- Paint the inside with flat black spraypaint. No need to break the bank, I got a can for $0.92 at WalMart. You’ll barely use any of it, but now you’ll have some on hand for “flocking” other pinhole cameras. We’re using flat black because we want to reduce any light bouncing around inside off of a reflective surface.
Guess what? You just made a pinhole camera, now time to make the “lens”.
The camera from the outside, notice the hole drilled on the left
Step 2: Making the “lens”
For this camera, it so happened that the smallest needle in a multi-pack of sewing needles was just the right diameter for good focus using this tin. Right about 0.017” in diameter. For your first time, no need to get hung up on this. You’ll still get an image, just maybe not as sharp.
- I used some brass sheet stock from the hobby store as a material to make my pinhole. It was about $5 for a roll with enough of this crap to make about a million pinholes. If you don’t have that available, cut a piece out of an aluminum drink can.
- Slowly, and with a twisting motion, “drill” the metal with your sewing needle. Put something like thick cardboard under the metal, it helps to have that solid, yet poke-able surface when you are trying to be gentle.
- When you have it all the way through (the tip), use the same sandpaper to clean up the edges of the tiny hole. If you hold it up to a bright light and peek through it with one eye, you can see the imperfections pretty well.
Step 3: Mount the “lens”
This step is simple. Tape the pinhole to the inside of the “camera” like you see in the photo. Try to center it in the hole you drilled in the camera.
Brass pinhole taped into position, you can also see a piece of photo paper taped inside
Step 4: Load the camera and apply the shutter and light sealing
So, now you’ll need to go into your dark place with the safelight on.
- I cut the 5x7’s into 3 strips I think, then just taped them inside the camera with some black tape. Try to center the tape based on the pinhole location
- Now, put the lid on and run a piece of tape around the lid. This will keep the lid from accidentally coming off in transit and help to eliminate light leaks.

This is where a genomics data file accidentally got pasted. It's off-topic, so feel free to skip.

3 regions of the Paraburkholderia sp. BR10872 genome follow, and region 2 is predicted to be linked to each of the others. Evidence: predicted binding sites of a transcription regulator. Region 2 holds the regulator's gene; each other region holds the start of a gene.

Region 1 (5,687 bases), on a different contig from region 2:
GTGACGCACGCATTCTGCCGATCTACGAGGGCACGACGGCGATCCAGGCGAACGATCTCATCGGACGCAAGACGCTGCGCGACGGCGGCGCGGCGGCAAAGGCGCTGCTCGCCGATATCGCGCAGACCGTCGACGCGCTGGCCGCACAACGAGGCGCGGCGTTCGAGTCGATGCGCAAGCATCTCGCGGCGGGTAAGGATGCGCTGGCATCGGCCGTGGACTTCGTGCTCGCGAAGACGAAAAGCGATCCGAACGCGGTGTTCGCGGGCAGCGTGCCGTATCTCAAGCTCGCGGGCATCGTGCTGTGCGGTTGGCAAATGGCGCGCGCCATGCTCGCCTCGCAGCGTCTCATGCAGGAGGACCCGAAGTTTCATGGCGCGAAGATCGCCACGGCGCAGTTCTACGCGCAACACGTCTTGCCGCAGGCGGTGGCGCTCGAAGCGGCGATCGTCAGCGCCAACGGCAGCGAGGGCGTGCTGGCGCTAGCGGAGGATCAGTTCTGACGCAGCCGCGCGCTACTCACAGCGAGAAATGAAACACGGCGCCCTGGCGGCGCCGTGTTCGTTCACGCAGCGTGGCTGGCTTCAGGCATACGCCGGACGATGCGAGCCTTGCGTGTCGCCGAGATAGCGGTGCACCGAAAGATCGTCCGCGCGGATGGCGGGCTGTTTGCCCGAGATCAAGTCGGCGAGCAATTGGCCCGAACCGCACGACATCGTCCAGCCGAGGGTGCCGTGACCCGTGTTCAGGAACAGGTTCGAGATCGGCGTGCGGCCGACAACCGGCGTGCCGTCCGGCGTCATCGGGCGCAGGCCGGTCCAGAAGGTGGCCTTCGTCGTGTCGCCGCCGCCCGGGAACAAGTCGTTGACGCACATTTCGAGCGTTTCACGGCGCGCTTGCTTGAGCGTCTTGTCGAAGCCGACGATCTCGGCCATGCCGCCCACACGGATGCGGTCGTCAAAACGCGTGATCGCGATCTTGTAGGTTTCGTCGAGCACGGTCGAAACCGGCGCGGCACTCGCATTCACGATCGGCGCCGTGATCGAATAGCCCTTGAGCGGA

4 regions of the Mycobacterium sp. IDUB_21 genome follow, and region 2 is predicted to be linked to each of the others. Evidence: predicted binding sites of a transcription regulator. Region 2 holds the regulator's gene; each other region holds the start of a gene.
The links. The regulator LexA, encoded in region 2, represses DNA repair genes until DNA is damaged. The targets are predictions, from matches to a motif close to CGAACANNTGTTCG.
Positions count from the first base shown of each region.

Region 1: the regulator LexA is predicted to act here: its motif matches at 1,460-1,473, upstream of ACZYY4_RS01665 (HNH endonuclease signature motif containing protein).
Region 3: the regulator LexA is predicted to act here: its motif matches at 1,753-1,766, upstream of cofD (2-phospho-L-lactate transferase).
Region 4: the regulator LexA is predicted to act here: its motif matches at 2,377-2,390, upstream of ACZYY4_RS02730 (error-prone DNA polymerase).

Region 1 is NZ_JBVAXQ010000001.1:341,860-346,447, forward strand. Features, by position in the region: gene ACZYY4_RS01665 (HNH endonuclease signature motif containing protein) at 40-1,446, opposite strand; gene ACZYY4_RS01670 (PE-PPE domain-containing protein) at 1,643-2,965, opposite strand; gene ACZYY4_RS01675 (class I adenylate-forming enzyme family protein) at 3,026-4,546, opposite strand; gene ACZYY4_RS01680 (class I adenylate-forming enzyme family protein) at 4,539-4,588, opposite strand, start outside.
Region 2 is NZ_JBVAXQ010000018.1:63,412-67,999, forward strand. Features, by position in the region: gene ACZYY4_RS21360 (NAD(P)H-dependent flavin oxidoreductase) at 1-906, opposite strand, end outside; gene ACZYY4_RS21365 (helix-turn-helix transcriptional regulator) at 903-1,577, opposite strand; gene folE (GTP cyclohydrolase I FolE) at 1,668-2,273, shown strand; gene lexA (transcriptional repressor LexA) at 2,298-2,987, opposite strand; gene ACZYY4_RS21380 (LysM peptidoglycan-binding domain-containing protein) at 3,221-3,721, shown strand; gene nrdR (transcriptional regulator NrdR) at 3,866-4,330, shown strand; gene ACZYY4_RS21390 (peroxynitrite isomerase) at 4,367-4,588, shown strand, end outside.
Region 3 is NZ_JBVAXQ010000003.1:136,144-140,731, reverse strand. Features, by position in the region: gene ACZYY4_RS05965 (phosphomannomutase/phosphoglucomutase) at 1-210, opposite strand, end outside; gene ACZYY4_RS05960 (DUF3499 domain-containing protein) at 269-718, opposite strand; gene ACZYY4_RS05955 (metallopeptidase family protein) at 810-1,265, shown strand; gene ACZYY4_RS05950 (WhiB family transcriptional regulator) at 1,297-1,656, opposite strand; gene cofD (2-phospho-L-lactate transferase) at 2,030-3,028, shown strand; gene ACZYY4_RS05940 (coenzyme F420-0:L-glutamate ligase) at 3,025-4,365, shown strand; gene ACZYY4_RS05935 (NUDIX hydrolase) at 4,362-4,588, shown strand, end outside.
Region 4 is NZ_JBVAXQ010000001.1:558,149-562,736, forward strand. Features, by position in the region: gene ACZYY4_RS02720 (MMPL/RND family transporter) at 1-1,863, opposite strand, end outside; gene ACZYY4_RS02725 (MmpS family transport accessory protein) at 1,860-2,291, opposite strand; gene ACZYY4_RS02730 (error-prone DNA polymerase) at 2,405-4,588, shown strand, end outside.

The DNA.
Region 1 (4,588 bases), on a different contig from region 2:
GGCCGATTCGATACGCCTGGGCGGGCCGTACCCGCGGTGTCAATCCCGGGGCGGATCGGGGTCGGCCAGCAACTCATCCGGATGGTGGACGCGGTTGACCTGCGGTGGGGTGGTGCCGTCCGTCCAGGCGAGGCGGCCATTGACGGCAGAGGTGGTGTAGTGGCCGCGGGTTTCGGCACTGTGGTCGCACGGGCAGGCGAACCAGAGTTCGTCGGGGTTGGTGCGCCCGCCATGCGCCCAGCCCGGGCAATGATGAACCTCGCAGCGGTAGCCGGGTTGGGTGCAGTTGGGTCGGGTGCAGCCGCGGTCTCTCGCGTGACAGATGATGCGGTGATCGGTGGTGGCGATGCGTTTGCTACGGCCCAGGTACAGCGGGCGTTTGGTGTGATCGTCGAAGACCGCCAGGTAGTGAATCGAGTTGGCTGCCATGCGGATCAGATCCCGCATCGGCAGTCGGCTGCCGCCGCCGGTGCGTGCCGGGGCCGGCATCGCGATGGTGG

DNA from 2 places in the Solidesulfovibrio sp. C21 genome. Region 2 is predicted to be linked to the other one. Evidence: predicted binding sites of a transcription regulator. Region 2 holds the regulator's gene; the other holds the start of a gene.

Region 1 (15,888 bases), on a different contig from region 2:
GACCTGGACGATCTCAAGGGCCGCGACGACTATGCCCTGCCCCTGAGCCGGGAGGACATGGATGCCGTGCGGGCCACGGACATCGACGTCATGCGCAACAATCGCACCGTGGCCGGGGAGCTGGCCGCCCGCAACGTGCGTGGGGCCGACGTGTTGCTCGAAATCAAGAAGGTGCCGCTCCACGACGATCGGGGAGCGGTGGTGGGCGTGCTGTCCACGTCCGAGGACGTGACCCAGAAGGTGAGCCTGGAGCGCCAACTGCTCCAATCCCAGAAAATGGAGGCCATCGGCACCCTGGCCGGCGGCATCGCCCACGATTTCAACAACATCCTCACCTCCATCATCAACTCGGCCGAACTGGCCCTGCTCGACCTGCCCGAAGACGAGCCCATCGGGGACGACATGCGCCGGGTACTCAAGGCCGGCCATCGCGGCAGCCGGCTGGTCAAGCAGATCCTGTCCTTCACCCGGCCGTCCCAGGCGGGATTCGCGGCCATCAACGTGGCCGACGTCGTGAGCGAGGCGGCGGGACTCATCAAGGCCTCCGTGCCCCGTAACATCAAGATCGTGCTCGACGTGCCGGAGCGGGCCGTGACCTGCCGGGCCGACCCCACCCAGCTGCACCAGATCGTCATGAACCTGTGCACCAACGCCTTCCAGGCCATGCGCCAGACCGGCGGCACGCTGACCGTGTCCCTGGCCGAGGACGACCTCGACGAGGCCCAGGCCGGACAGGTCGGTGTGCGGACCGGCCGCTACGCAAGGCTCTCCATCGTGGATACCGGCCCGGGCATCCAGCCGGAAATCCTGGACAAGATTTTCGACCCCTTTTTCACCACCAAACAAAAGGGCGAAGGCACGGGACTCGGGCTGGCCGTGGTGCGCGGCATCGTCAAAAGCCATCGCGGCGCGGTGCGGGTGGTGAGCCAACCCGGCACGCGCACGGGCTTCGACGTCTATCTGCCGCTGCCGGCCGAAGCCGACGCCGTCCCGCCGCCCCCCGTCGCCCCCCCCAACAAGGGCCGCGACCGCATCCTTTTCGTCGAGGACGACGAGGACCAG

- Last step, put a piece of thick black tape over the pinhole from the outside of the camera. This is your shutter, pull it back when you want to expose the paper.
Try to center the paper across from the pinhole like this
Now, go take some pictures!
Those links above can also be helpful in deciding how long to expose your photos. I would go in “stops” just like you would with a camera, and do it on a sunny day inside. When I say go in “stops” I mean try: 1sec, 2sec, 4sec, 8sec, 16sec, etc… Move in stops, remember this is a camera! All you do is pull back the tape over the pinhole and wait, that tape is your shutter. From here I recommend you go back inside and process the paper (tutorial coming soon). After it dries, you have two options:
- Make a contact print of your paper negative. The image your pinhole is going to make will be a negative on the paper when processed, so you need to turn it into a positive! A simple way to do this with light is to make a contact print. Sandwich your dried pinhole photo between a sheet of glass and an unexposed piece of photographic paper and shine some light on it. If you don’t use an enlarger you’ll have to experiment with times, but you can easily use a flashlight or table lamp.
- Scan the paper negative and invert digitally. This is what I did for this example. I dried my paper negative and threw it in a flatbed scanner I got at the Goodwill Store for $5. I opened the scanned image and inverted it in Photoshop.
An image of my backyard taken with the camera, scanned and inverted
So, that’s all there is to it! Go make your own and see what you can come up with. This camera is very portable so get creative!